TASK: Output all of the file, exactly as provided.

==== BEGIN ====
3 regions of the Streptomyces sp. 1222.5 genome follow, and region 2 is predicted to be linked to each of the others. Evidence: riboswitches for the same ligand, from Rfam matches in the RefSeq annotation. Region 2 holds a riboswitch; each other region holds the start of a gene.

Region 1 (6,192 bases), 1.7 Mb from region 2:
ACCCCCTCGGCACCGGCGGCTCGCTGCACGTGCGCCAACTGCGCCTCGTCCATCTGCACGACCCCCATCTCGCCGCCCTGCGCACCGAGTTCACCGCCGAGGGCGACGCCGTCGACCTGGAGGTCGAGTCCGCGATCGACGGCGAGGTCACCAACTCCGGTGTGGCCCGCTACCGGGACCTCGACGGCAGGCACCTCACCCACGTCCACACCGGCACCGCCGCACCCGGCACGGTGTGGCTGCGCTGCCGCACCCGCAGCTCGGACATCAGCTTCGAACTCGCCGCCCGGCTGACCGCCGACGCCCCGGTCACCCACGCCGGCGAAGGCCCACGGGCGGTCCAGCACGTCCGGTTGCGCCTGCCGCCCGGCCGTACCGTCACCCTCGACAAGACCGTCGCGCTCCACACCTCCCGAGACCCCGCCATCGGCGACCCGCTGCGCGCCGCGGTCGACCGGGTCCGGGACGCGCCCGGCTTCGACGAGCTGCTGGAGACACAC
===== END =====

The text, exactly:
3 regions of the Streptomyces sp. 1222.5 genome follow, and region 2 is predicted to be linked to each of the others. Evidence: riboswitches for the same ligand, from Rfam matches in the RefSeq annotation. Region 2 holds a riboswitch; each other region holds the start of a gene.

Region 1 (6,192 bases), 1.7 Mb from region 2:
ACCCCCTCGGCACCGGCGGCTCGCTGCACGTGCGCCAACTGCGCCTCGTCCATCTGCACGACCCCCATCTCGCCGCCCTGCGCACCGAGTTCACCGCCGAGGGCGACGCCGTCGACCTGGAGGTCGAGTCCGCGATCGACGGCGAGGTCACCAACTCCGGTGTGGCCCGCTACCGGGACCTCGACGGCAGGCACCTCACCCACGTCCACACCGGCACCGCCGCACCCGGCACGGTGTGGCTGCGCTGCCGCACCCGCAGCTCGGACATCAGCTTCGAACTCGCCGCCCGGCTGACCGCCGACGCCCCGGTCACCCACGCCGGCGAAGGCCCACGGGCGGTCCAGCACGTCCGGTTGCGCCTGCCGCCCGGCCGTACCGTCACCCTCGACAAGACCGTCGCGCTCCACACCTCCCGAGACCCCGCCATCGGCGACCCGCTGCGCGCCGCGGTCGACCGGGTCCGGGACGCGCCCGGCTTCGACGAGCTGCTGGAGACACAC